Monday, 2 May 2016

Spring Time Catch Up

It's near the end of Spring, weather's been much wetter and fairly unstable. Southerly winds have made today much more humid and warm. As it was Labour Day holiday, my Father had a day off, so he was able to join me birding today, a rare luxury for him nowadays. We were joined by Long Long, whom we picked up at 7:15am and arriving at Tai Po Kau at around 7:30am. Our main target of this visit was the long staying Chinese Barbet, which have been reported to be very active of late. I have only heard it before and have yet to get any photographic record of this species in Hong Kong, so I was hoping to at least see the bird well. We immediately heard the bird calling from the AFCD warden's mass when we got up to the top of the slope. We hurried there and soon got distance views of the bird perched high up on the tallest tree. I gave a quick burst of playback and the Barbet rushed from it's perch to a tree nearby, it gave very prolonged views at a reasonably close range.

Chinese Barbet - a new addition to Tai Po Kau forest

At one point it perched right on the Ginkgo Tree which provided a feast for the eyes! In good lighting you can really appreciate the amazing mixture of colours in this single bird. It also gave us a good look at it's air pouch which expands when calling, it doesn't open it's bill throughout the process and it seems to me that it must be the air forced out of the air pouch which creates the resonating sounds? It's no lifer but I still find it fascinating to watch.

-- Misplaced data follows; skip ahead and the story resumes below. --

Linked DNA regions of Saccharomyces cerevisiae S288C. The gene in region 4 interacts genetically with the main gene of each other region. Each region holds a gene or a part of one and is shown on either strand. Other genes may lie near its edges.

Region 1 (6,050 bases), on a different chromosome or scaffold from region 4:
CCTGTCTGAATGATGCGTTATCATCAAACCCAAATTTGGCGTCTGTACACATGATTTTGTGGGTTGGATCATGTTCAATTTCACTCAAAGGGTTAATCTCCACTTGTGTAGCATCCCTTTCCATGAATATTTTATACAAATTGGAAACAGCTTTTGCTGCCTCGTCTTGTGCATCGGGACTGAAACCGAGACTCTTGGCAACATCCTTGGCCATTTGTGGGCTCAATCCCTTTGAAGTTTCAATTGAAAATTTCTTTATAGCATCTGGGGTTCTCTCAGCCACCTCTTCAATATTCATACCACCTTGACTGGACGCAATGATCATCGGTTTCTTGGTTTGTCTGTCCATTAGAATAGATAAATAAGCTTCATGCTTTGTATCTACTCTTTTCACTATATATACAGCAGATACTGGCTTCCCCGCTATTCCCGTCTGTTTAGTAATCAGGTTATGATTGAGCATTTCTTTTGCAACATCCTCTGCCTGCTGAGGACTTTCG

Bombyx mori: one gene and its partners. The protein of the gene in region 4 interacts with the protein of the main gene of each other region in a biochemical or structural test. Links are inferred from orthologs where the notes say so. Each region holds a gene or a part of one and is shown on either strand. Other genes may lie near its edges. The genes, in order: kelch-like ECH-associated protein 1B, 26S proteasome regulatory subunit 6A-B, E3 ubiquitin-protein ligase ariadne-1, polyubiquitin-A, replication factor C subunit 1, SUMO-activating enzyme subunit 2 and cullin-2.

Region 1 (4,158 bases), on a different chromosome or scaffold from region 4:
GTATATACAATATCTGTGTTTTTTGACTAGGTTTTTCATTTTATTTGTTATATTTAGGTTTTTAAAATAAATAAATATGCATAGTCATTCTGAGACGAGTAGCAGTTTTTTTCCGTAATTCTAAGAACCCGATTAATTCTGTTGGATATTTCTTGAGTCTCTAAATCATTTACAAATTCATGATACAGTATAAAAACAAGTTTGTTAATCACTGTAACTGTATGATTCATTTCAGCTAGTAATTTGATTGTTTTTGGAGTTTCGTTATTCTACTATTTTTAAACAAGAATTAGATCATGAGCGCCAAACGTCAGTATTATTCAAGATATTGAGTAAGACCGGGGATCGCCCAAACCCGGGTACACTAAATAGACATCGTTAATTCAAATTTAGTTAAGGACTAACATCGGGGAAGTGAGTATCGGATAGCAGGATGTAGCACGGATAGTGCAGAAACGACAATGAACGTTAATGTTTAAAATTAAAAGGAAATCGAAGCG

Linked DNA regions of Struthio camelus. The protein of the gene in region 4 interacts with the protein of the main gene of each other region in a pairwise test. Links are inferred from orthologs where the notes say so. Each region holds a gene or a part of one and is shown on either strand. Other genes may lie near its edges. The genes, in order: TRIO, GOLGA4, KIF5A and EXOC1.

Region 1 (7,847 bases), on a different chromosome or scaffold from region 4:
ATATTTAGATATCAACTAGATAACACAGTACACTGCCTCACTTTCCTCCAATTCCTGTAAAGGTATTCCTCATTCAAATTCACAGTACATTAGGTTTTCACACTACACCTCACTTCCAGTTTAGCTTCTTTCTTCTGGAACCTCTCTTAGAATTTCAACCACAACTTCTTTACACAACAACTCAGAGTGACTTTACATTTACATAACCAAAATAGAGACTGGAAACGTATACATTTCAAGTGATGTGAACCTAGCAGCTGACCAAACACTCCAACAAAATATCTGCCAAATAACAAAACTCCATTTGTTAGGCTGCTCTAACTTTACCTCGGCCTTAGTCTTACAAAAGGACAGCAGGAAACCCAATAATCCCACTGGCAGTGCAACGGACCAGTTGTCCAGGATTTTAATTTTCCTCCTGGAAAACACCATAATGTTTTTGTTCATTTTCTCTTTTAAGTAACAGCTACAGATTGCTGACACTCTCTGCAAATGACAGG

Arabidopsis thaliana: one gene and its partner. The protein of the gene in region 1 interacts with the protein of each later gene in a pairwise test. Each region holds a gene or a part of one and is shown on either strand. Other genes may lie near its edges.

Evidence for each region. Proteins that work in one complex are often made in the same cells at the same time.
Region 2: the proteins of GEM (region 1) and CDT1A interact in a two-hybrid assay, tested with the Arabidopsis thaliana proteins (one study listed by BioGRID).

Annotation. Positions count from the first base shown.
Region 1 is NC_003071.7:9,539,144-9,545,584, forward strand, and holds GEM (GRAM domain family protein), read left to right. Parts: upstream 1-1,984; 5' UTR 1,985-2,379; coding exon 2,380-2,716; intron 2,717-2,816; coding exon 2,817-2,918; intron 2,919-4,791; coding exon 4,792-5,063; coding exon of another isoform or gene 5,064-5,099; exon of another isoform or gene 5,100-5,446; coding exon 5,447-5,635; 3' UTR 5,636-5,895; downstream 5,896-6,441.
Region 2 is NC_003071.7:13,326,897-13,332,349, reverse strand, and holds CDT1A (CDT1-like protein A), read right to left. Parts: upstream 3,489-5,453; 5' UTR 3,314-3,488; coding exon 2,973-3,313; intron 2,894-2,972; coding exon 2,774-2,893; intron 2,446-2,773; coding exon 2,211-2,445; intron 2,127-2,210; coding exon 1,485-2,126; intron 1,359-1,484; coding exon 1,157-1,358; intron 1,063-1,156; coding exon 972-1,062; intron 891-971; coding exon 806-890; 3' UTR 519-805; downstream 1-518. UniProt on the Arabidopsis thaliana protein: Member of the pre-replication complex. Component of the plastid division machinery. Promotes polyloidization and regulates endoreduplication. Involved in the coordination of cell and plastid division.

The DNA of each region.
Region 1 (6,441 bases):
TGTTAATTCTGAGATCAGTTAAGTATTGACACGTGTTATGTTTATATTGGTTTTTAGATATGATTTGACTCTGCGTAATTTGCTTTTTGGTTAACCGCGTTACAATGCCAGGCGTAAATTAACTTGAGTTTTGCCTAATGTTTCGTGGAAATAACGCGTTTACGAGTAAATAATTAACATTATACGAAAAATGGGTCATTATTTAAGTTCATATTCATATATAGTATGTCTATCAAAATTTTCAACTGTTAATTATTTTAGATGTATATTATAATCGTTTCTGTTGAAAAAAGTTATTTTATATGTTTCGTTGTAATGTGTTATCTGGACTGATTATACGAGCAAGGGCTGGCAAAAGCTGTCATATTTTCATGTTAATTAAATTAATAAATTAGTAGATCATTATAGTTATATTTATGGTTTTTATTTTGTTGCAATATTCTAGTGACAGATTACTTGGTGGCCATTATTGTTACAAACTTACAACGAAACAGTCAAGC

Chinese Barbet- sequence showing deflated to inflated air pouch

Plain Flowerpeckers were again very vocal, but they didn't give good views today, a pair kept fighting over their territory above our heads though. This one was obviously feeding on nectar somewhere, as it's forehead was covered by pollens.

Plain Flowerpecker - this one is a messy eater

The hills were however very quiet. Except for a single Hodgson's Hawk Cuckoo heard calling a few times, bird activities were not very visible. I only managed a shot of a Huet's Fulvetta and one of the many calling Mountain Tailorbird. Otherwise, the walk was pretty uneventful. This could be a result of most birds having paired up for breeding, they don't form as many feeding flocks now they have young birds to attend to.

Huet's Fulvetta

Mountain Tailorbird

We departed with Long Long after the walk at Tai Po Kau and headed to Mai Po. My father have yet to catch up with the long staying Franklin's Gull(s). So, my mission of the day was to find him a lifer on the Labour Day...When we arrived at Tam Kon Chau Road we spent some time watching the flock of congregating Whiskered Terns.

Whiskered Tern

Amongst the flock we counted only two White-winged Black Terns. Another species of Marsh Terns that is less common then Whiskered. I like their smart look; jet black underparts and head with contrasting wings, vent, rump and tail. Another smart looking species, plenty of Chinese Pond Herons have moulted into their breeding plumage, a huge difference between their dull winter plumage.

White-winged Black Tern

Chinese Pond Heron